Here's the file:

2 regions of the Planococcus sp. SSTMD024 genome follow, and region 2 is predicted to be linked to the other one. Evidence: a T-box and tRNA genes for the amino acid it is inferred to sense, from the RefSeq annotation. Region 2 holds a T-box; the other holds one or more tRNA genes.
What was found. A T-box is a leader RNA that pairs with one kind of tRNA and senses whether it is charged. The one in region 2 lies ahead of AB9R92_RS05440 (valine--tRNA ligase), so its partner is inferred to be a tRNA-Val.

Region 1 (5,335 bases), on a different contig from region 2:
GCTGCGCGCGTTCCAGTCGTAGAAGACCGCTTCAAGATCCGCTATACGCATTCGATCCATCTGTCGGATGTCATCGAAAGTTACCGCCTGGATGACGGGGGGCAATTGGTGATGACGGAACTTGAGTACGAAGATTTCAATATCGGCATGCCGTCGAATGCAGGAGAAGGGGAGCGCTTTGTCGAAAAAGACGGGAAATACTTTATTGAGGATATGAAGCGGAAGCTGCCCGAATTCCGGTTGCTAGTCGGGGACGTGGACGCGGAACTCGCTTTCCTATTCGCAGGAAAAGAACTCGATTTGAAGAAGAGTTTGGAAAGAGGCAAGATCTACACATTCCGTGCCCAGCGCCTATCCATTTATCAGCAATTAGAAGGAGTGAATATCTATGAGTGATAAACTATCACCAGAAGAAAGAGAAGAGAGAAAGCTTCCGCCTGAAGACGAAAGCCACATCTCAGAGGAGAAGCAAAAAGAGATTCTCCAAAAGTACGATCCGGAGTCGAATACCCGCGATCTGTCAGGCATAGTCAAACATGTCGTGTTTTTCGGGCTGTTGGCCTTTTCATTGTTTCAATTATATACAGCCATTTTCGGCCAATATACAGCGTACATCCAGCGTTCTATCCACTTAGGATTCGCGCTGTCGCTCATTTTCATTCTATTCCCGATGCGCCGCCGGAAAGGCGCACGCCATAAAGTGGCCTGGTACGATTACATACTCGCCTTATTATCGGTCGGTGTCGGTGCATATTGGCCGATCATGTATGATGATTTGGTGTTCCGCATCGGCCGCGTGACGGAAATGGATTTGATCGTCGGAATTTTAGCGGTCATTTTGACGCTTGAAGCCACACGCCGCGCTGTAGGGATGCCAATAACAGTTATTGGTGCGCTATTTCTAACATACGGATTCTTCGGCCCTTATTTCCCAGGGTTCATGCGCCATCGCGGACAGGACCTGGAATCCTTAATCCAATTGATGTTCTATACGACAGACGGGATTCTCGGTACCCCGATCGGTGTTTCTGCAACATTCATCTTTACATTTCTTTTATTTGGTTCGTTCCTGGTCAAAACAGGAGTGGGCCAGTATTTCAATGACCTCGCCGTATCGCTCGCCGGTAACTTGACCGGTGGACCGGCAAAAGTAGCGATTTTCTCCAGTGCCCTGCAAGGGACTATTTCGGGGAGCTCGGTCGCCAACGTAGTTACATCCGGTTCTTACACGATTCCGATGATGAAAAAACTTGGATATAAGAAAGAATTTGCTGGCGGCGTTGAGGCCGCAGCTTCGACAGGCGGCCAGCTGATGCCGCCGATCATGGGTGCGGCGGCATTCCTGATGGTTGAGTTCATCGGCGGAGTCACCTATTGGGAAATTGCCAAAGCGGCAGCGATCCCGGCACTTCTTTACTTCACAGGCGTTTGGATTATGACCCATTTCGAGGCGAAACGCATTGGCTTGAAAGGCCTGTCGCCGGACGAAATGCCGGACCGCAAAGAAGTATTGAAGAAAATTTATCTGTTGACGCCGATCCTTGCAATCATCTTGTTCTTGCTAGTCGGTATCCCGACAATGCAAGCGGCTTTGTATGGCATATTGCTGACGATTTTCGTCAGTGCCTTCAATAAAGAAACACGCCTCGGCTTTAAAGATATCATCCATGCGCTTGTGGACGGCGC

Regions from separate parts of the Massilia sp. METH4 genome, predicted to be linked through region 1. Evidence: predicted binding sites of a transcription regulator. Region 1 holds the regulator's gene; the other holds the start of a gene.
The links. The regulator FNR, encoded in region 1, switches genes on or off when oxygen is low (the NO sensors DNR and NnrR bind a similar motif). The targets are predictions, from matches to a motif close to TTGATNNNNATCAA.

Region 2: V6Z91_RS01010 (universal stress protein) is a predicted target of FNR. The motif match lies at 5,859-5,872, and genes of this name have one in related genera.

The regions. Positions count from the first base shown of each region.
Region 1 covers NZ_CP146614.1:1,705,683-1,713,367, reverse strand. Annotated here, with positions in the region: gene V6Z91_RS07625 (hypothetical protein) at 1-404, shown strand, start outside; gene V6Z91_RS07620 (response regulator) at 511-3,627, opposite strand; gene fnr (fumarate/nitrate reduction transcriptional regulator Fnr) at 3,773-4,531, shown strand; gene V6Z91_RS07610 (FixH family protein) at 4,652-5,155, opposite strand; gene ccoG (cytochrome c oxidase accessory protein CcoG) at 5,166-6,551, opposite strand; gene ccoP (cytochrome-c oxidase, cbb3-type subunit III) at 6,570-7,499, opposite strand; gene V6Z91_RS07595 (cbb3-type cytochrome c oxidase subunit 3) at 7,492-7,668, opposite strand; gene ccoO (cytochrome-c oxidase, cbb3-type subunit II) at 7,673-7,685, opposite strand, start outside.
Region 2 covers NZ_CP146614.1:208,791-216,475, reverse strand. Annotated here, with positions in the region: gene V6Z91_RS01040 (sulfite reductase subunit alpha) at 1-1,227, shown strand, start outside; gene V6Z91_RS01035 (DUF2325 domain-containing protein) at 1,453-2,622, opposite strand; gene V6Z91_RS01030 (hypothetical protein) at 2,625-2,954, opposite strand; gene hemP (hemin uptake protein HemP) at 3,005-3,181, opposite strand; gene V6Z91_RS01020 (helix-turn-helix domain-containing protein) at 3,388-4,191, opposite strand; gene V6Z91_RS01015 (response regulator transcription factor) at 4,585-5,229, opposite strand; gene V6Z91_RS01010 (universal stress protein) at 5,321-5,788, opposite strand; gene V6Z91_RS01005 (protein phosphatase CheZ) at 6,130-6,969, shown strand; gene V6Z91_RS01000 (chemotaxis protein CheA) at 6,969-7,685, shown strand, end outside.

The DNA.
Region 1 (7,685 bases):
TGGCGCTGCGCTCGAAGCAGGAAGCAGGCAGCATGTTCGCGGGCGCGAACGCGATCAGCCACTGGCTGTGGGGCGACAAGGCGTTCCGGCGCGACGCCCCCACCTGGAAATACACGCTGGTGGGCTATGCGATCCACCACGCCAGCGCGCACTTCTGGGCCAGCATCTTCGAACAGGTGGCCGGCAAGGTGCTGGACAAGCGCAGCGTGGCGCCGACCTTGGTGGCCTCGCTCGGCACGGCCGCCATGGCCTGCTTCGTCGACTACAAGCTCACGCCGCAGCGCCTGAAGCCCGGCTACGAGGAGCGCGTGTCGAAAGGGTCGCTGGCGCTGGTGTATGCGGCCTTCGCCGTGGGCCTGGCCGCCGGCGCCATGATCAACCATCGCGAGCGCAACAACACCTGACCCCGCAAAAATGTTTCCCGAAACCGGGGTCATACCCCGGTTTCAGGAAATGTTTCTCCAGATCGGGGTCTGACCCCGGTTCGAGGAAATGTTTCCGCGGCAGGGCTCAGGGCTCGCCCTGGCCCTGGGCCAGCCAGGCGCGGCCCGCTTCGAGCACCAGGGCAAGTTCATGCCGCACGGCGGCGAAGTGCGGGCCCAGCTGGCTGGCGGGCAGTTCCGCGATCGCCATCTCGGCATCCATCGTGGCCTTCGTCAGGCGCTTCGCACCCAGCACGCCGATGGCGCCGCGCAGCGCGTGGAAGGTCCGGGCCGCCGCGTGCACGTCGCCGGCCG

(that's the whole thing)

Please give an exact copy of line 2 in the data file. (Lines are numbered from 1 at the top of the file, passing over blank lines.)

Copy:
What was found. A T-box is a leader RNA that pairs with one kind of tRNA and senses whether it is charged. The one in region 2 lies ahead of AB9R92_RS05440 (valine--tRNA ligase), so its partner is inferred to be a tRNA-Val.